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NASA Administrator Talks Green Aviation with Global Airline Audience
July 3, 2014

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NASA Administrator Charles Bolden had a rare opportunity to address the representatives responsible for environmental compliance at U.S. and international airlines during a recent industry event in Seattle.

Organized by The Boeing Company, ecoSummit was a two-day event that provided industry participants with a chance to talk peer-to-peer about how they make airline operations more environmentally sustainable for the long term.

Bolden kicked off the first day of the summit with a keynote address highlighting what NASA has already done to reduce aviation's environmental impact and which technologies are on the horizon that could benefit airlines.

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“Greening aviation is one of our top goals at NASA. It's at the forefront of a lot of our cutting edge work to open the aviation frontiers of tomorrow, and it's very important to us," Bolden said. "Our vision is to deliver technical solutions for the challenges facing the existing global air transportation system, and our foundation is built on understanding emerging global trends.”

Research leaders from NASA's Aeronautics Research Mission Directorate (ARMD) participated in break-out sessions on issues airlines care about: biofuels, operational efficiency, and airplane technologies that reduce fuel use, emissions and noise.

“Boeing and NASA are strong partners in advancing technology that will improve commercial aviation's environmental performance, including collaboration to test new technologies on Boeing's ecoDemonstrator Flight Test Airplanes," said John Tracy, Chief Technology Officer and Senior Vice President of Engineering, Operations & Technology at Boeing. "NASA plays a critical role in civil aviation as well as space exploration."

A centerpiece of the event was Boeing's ecoDemonstrator development and flight test program. Aircraft in this program are specially outfitted with experimental technologies designed for use on future airliners and currently being tested by Boeing or its partners such as NASA or the Federal Aviation Administration. NASA will fly three experimental technologies on ecoDemonstrator aircraft beginning this fall and running into next year to demonstrate their capabilities.  

"Flight test programs like ecoDemonstrator provide us with resources we can't afford on our own, such as access to current generation large transport aircraft, to test technologies that we and industry know can make a difference in air travel," said Dr. Jaiwon Shin, ARMD associate administrator. "In the past, partnerships like this have resulted in technologies with very real benefits, such as the chevron nozzles that are now on some jet engines to dramatically reduce noise inside and outside the aircraft cabin.”

This year, the Boeing ecoDemonstrator 787 will be flown to test a NASA-developed air traffic management tool designed to help pilots maintain safe spacing with aircraft in front of them during its approach to an airport.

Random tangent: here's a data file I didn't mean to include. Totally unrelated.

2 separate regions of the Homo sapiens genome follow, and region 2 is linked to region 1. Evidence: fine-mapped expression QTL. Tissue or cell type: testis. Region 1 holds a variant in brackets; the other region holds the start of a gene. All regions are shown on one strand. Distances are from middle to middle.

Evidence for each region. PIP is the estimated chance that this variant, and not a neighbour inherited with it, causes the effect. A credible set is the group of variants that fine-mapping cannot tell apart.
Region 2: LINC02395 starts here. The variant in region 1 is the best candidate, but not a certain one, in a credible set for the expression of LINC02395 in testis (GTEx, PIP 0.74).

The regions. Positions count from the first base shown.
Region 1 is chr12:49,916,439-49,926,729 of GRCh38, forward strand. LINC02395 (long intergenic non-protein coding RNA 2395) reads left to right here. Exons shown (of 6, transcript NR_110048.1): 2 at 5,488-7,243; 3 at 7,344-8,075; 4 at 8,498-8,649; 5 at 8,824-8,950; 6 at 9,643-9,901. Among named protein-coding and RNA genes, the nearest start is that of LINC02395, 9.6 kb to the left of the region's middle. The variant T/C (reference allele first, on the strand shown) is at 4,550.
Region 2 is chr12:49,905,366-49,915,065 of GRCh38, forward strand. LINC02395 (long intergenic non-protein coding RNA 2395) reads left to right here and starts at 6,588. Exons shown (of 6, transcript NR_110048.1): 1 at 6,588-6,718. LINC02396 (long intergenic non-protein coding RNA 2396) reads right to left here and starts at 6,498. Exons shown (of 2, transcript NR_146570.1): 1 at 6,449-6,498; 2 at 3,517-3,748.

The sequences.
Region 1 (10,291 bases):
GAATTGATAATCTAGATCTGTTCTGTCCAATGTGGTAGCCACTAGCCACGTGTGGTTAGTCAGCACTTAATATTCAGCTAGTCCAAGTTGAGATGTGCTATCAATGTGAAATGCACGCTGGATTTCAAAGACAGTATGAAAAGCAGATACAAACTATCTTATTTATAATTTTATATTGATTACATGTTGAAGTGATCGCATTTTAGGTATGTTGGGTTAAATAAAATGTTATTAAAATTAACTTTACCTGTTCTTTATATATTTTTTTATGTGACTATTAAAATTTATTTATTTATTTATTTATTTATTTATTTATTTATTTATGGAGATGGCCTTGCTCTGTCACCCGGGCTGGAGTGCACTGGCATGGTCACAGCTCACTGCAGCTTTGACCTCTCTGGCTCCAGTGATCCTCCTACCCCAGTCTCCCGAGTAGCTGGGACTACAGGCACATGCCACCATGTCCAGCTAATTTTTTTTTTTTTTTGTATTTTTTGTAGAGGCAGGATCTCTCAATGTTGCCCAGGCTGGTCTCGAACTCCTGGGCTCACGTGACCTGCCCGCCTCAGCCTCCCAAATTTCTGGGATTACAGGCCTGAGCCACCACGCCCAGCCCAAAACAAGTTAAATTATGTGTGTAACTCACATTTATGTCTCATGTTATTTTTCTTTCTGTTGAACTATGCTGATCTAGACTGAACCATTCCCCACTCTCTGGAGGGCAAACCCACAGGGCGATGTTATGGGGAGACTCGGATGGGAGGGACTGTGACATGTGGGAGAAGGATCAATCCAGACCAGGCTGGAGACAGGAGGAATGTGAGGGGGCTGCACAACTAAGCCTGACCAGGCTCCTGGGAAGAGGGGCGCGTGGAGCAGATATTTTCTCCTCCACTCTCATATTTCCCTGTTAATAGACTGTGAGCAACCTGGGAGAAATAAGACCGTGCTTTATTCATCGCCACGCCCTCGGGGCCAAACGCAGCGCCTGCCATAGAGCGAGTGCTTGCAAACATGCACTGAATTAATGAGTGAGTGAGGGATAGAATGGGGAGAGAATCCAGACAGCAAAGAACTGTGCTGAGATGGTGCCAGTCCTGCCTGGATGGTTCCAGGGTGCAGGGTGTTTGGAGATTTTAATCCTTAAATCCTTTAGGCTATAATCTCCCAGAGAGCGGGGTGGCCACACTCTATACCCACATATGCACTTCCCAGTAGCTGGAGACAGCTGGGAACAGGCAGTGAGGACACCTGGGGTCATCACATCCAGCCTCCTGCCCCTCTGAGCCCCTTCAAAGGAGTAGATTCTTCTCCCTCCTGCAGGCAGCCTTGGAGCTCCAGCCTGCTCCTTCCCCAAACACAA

In 2015, the Boeing ecoDemonstrator 757 will be equipped with two NASA technology demonstrations. The first uses active flow control on the aircraft's tail to determine if future tail designs can be altered to reduce drag. The second will test the effectiveness of coatings applied to a section of one wing's leading edge to see how well they reduce residue buildup from insect impacts during flight. As small as the issue of bug residue might seem, any disruption in the smooth flow of air over the surface of a wing increases drag. Ground tests have already demonstrated that the coating reduces drag and improves fuel efficiency.

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Karen Rugg
NASA Aeronautics Research Mission Directorate

NASA Administrator Charlie Bolden talks to airlines.
NASA Administrator Charlie Bolden talks to airlines about NASA's work to reduce aviation's environmental impact.
Image Credit: 
The Boeing Company / Jim Anderson
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Bolden standing in front of a large poster, learning more about the Boeing 757 ecoDemonstrator.
Bolden learns more about the active flow control experiment to be flown on the Boeing 757 ecoDemonstrator.
Image Credit: 
The Boeing Company / Paul C. Gordon
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A Boeing test pilot Kirk Vining (right) describes the experiments that will be flown aboard the Boeing 787 ecoDemonstrator to NASA Administrator Charles Bolden.
Boeing test pilot Kirk Vining (right) describes to Bolden the experiments that will be flown aboard the Boeing 787 ecoDemonstrator, including a NASA software tool that helps maintain safe spacing between aircraft.
Image Credit: 
The Boeing Company / Paul C. Gordon
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NASA Administrator Charlie Bolden disembarks from the Boeing 757 ecoDemonstrator.
NASA Administrator Charlie Bolden disembarks from the Boeing 757 ecoDemonstrator.
Image Credit: 
The Boeing Company / Paul C. Gordon
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A Boeing researcher (left) shows NASA's Jaiwon Shin (center) and Charlie Bolden (right) how coatings to prevent insect residue buildup will be applied to the leading edge of a Boeing 757 wing.
Boeing researcher Jeff Iman (left) shows NASA's Jaiwon Shin (center) and Charlie Bolden (right) how coatings developed by NASA to prevent insect residue buildup will will be applied to the leading edge of a Boeing 757 wing.
Image Credit: 
The Boeing Company / Paul C. Gordon
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Page Last Updated: July 3rd, 2014
Page Editor: Lillian Gipson